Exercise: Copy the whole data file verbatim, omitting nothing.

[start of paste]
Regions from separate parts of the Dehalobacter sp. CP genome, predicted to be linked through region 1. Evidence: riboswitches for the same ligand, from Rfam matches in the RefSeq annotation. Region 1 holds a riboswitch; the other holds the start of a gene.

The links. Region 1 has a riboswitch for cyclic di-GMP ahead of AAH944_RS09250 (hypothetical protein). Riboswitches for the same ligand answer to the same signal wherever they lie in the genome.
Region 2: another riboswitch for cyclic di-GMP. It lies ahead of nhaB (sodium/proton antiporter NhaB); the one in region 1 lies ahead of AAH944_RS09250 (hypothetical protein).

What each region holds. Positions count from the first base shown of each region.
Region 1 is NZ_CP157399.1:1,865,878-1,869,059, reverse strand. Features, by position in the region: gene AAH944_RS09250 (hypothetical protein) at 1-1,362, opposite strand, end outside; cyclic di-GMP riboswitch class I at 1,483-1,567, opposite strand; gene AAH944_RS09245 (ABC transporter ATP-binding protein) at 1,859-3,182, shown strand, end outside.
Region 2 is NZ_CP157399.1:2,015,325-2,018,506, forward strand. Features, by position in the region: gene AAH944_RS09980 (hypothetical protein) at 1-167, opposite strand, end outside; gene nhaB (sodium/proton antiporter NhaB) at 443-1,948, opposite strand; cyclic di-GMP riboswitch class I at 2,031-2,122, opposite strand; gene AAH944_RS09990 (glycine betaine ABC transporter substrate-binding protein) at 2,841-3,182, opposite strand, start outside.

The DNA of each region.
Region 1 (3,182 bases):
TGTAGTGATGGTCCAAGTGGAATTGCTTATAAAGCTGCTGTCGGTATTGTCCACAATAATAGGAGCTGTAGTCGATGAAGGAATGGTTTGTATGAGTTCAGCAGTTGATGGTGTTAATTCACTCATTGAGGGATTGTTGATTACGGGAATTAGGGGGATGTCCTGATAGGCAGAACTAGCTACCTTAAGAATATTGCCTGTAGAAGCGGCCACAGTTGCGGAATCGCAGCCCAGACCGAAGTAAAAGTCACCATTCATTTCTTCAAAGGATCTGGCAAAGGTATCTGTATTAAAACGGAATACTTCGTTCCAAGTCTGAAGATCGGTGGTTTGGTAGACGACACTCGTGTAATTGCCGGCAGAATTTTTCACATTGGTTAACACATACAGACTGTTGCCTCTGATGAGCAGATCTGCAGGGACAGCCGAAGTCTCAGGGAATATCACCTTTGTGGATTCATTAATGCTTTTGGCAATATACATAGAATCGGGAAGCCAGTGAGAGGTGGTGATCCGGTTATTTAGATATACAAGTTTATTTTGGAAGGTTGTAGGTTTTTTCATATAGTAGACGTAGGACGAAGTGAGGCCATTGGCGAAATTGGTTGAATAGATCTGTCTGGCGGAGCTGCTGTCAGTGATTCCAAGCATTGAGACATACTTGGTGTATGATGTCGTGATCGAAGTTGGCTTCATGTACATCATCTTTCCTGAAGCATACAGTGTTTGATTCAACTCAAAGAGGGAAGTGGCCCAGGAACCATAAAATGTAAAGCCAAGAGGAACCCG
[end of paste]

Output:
Regions from separate parts of the Dehalobacter sp. CP genome, predicted to be linked through region 1. Evidence: riboswitches for the same ligand, from Rfam matches in the RefSeq annotation. Region 1 holds a riboswitch; the other holds the start of a gene.

The links. Region 1 has a riboswitch for cyclic di-GMP ahead of AAH944_RS09250 (hypothetical protein). Riboswitches for the same ligand answer to the same signal wherever they lie in the genome.
Region 2: another riboswitch for cyclic di-GMP. It lies ahead of nhaB (sodium/proton antiporter NhaB); the one in region 1 lies ahead of AAH944_RS09250 (hypothetical protein).

What each region holds. Positions count from the first base shown of each region.
Region 1 is NZ_CP157399.1:1,865,878-1,869,059, reverse strand. Features, by position in the region: gene AAH944_RS09250 (hypothetical protein) at 1-1,362, opposite strand, end outside; cyclic di-GMP riboswitch class I at 1,483-1,567, opposite strand; gene AAH944_RS09245 (ABC transporter ATP-binding protein) at 1,859-3,182, shown strand, end outside.
Region 2 is NZ_CP157399.1:2,015,325-2,018,506, forward strand. Features, by position in the region: gene AAH944_RS09980 (hypothetical protein) at 1-167, opposite strand, end outside; gene nhaB (sodium/proton antiporter NhaB) at 443-1,948, opposite strand; cyclic di-GMP riboswitch class I at 2,031-2,122, opposite strand; gene AAH944_RS09990 (glycine betaine ABC transporter substrate-binding protein) at 2,841-3,182, opposite strand, start outside.

The DNA of each region.
Region 1 (3,182 bases):
TGTAGTGATGGTCCAAGTGGAATTGCTTATAAAGCTGCTGTCGGTATTGTCCACAATAATAGGAGCTGTAGTCGATGAAGGAATGGTTTGTATGAGTTCAGCAGTTGATGGTGTTAATTCACTCATTGAGGGATTGTTGATTACGGGAATTAGGGGGATGTCCTGATAGGCAGAACTAGCTACCTTAAGAATATTGCCTGTAGAAGCGGCCACAGTTGCGGAATCGCAGCCCAGACCGAAGTAAAAGTCACCATTCATTTCTTCAAAGGATCTGGCAAAGGTATCTGTATTAAAACGGAATACTTCGTTCCAAGTCTGAAGATCGGTGGTTTGGTAGACGACACTCGTGTAATTGCCGGCAGAATTTTTCACATTGGTTAACACATACAGACTGTTGCCTCTGATGAGCAGATCTGCAGGGACAGCCGAAGTCTCAGGGAATATCACCTTTGTGGATTCATTAATGCTTTTGGCAATATACATAGAATCGGGAAGCCAGTGAGAGGTGGTGATCCGGTTATTTAGATATACAAGTTTATTTTGGAAGGTTGTAGGTTTTTTCATATAGTAGACGTAGGACGAAGTGAGGCCATTGGCGAAATTGGTTGAATAGATCTGTCTGGCGGAGCTGCTGTCAGTGATTCCAAGCATTGAGACATACTTGGTGTATGATGTCGTGATCGAAGTTGGCTTCATGTACATCATCTTTCCTGAAGCATACAGTGTTTGATTCAACTCAAAGAGGGAAGTGGCCCAGGAACCATAAAATGTAAAGCCAAGAGGAACCCG